Allan Zaremberg, president and CEO of the California Chamber of Commerce, is responding to the April 29 Viewpoints article, “Cap and trade has lessons for California.” That commentary argued that a cap-and-trade system for utilities in the Northeast “has boosted the economy of every state that has participated.”
Reducing carbon emissions in California will cost consumers and businesses money, but that can be mitigated by a well-designed market mechanism, also called cap-and-trade. But the recent commentary by Paul Hibbard ignores the fundamental flaw in California’s cap-and-trade auction: It imposes billions of dollars in unnecessary taxes on the California economy without reducing a single molecule of greenhouse gases.
Using markets to reduce pollution is enlightened regulation, especially compared with the typical command-and-control schemes favored by state regulators. Cap-and-trade sets a limit on carbon while the private sector determines how much it will pay for the privilege of emitting greenhouse gases, in the form of emission allowances.
But the California auction turns this concept inside-out. Over the life of the program, the state will sell half of the emission allowances. Selling allowances has nothing to do with the cap, but this new tax will raise billions of dollars for pet projects – new spending by the same Legislature that has presided over enormous budget deficits.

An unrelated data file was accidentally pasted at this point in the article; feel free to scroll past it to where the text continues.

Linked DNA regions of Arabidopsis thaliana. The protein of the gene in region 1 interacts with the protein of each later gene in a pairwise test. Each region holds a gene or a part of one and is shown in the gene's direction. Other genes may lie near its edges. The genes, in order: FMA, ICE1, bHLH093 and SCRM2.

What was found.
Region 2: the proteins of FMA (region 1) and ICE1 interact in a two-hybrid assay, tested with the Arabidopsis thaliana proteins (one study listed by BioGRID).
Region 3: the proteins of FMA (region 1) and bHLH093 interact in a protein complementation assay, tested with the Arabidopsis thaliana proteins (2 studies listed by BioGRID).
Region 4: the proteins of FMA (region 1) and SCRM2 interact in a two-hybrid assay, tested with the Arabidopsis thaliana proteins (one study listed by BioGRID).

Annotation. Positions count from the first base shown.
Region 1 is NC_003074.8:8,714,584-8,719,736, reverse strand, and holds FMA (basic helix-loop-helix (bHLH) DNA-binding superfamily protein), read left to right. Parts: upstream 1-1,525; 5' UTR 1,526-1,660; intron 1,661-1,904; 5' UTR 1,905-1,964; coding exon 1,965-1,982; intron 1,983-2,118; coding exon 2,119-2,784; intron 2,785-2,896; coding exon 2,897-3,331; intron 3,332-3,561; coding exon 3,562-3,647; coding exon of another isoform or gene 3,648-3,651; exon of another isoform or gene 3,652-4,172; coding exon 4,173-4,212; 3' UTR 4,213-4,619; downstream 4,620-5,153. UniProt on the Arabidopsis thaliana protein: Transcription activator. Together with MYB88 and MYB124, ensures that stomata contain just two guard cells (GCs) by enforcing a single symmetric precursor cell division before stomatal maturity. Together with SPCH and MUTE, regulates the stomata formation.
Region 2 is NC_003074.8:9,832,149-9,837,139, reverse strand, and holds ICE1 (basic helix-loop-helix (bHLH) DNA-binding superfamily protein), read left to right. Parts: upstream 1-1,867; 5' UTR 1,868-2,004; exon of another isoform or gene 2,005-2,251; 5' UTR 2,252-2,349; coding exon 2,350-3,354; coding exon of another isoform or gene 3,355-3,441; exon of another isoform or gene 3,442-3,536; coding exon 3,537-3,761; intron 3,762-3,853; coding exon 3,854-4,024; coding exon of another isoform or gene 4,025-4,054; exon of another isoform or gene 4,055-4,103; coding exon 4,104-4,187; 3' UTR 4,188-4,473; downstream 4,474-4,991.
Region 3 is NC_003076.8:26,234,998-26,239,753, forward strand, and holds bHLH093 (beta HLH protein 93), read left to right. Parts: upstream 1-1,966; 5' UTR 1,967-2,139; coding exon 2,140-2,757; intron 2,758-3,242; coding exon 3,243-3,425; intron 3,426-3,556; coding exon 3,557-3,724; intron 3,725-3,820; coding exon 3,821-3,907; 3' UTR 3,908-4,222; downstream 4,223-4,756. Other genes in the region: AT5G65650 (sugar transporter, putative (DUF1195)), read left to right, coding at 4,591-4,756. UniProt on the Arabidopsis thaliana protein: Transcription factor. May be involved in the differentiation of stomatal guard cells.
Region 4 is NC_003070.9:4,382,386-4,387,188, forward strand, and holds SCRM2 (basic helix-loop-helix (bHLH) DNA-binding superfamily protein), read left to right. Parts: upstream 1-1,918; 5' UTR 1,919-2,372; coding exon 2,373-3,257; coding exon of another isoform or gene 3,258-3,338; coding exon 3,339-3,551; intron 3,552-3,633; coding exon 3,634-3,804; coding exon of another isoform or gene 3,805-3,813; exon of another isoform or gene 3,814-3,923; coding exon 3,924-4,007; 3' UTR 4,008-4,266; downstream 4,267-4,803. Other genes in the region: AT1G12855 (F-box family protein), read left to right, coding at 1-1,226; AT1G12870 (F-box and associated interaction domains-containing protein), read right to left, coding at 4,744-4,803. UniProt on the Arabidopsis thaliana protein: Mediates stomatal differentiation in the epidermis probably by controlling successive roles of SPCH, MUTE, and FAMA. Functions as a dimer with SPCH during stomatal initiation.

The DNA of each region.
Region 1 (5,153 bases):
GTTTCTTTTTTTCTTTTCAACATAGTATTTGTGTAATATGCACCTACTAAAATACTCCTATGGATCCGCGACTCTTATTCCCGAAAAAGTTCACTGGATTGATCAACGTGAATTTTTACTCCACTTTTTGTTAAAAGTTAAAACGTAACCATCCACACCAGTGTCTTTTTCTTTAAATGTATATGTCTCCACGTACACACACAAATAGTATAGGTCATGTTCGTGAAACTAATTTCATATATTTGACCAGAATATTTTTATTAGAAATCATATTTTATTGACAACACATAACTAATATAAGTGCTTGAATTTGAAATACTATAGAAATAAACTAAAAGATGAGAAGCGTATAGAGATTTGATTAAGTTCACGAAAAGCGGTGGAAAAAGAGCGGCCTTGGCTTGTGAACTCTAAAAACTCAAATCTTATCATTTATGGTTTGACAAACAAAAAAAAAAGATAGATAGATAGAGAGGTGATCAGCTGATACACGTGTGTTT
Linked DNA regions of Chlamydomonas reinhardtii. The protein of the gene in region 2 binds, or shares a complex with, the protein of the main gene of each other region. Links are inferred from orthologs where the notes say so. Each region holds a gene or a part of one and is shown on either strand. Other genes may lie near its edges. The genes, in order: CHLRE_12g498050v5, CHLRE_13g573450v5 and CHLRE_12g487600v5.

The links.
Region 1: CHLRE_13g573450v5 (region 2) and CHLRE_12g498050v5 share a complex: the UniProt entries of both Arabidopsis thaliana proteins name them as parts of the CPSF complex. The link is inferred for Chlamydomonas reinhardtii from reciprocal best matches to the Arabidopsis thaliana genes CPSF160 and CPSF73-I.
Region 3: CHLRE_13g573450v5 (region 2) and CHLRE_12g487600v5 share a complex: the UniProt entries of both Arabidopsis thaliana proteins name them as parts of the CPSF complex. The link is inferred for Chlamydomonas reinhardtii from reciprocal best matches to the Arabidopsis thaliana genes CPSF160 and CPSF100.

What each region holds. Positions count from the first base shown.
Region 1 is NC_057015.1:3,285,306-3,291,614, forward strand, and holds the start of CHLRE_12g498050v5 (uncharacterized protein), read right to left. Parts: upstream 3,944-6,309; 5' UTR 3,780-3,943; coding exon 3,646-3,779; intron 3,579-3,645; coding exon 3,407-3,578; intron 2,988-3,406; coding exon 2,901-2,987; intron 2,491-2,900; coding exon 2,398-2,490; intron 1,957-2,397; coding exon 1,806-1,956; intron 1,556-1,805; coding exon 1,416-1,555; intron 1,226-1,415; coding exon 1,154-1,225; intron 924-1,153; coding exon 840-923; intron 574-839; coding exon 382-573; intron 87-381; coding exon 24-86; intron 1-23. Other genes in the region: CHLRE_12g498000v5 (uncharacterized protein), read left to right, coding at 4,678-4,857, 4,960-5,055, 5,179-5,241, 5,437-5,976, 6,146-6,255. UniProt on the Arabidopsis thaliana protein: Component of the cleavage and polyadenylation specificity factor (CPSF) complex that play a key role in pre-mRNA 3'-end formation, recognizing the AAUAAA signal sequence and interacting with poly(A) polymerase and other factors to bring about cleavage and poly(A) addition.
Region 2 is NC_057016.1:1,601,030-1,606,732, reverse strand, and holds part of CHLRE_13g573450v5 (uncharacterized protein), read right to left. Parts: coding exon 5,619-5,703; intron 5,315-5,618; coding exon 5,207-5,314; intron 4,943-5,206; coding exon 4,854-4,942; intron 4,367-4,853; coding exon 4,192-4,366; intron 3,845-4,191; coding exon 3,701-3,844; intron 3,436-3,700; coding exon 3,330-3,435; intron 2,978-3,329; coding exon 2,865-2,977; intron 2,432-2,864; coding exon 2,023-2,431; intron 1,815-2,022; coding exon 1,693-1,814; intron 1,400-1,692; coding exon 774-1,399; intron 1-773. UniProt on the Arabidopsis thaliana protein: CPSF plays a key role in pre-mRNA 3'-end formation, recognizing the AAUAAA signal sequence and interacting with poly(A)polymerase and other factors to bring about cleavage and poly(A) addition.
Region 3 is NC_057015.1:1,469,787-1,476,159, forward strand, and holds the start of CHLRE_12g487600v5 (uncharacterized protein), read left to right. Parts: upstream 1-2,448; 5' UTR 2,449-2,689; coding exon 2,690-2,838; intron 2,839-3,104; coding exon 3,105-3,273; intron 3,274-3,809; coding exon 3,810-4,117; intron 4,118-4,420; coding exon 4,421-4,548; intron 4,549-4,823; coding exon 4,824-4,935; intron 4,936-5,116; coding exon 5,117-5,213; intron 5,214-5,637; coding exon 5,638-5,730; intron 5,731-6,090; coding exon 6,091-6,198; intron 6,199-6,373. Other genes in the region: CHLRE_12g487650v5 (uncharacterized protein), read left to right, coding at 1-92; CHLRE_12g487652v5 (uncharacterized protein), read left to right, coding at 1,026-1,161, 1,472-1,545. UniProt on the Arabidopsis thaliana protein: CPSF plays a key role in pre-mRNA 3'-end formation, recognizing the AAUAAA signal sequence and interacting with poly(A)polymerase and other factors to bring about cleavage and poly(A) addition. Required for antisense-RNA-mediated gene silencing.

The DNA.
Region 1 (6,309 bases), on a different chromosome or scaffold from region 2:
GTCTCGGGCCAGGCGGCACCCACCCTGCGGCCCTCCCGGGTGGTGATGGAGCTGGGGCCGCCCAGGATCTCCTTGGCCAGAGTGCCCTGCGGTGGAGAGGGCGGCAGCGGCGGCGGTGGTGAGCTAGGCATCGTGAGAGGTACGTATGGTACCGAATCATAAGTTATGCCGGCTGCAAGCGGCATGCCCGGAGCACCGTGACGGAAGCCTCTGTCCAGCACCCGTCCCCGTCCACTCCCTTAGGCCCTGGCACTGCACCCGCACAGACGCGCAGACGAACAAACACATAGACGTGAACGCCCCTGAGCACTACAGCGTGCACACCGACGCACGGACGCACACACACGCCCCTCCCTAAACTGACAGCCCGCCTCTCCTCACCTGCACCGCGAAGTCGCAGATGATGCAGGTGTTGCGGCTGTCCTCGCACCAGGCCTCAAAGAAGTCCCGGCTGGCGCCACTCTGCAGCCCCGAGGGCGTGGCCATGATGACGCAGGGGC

The auction stands in stark contrast to the most successful market-based regulation in history – the acid rain program that radically reduced sulfur dioxide emissions in the Midwest and East. This cap-and-trade system auctioned less than 3 percent of the allowances, used only for administration of the program.
The regional greenhouse gas initiative touted by Hibbard is hardly in the same league as the California experiment.
It is far smaller, less aggressive, limited only to power plants and involves only a fraction of the investment targeted in California.
The California auction will add $20 billion to $40 billion in new taxes on electricity and gasoline over the next eight years, with no benefit to the environment.
The biggest winners will be politicians who can target money to favored constituencies. The losers will be California consumers and job seekers.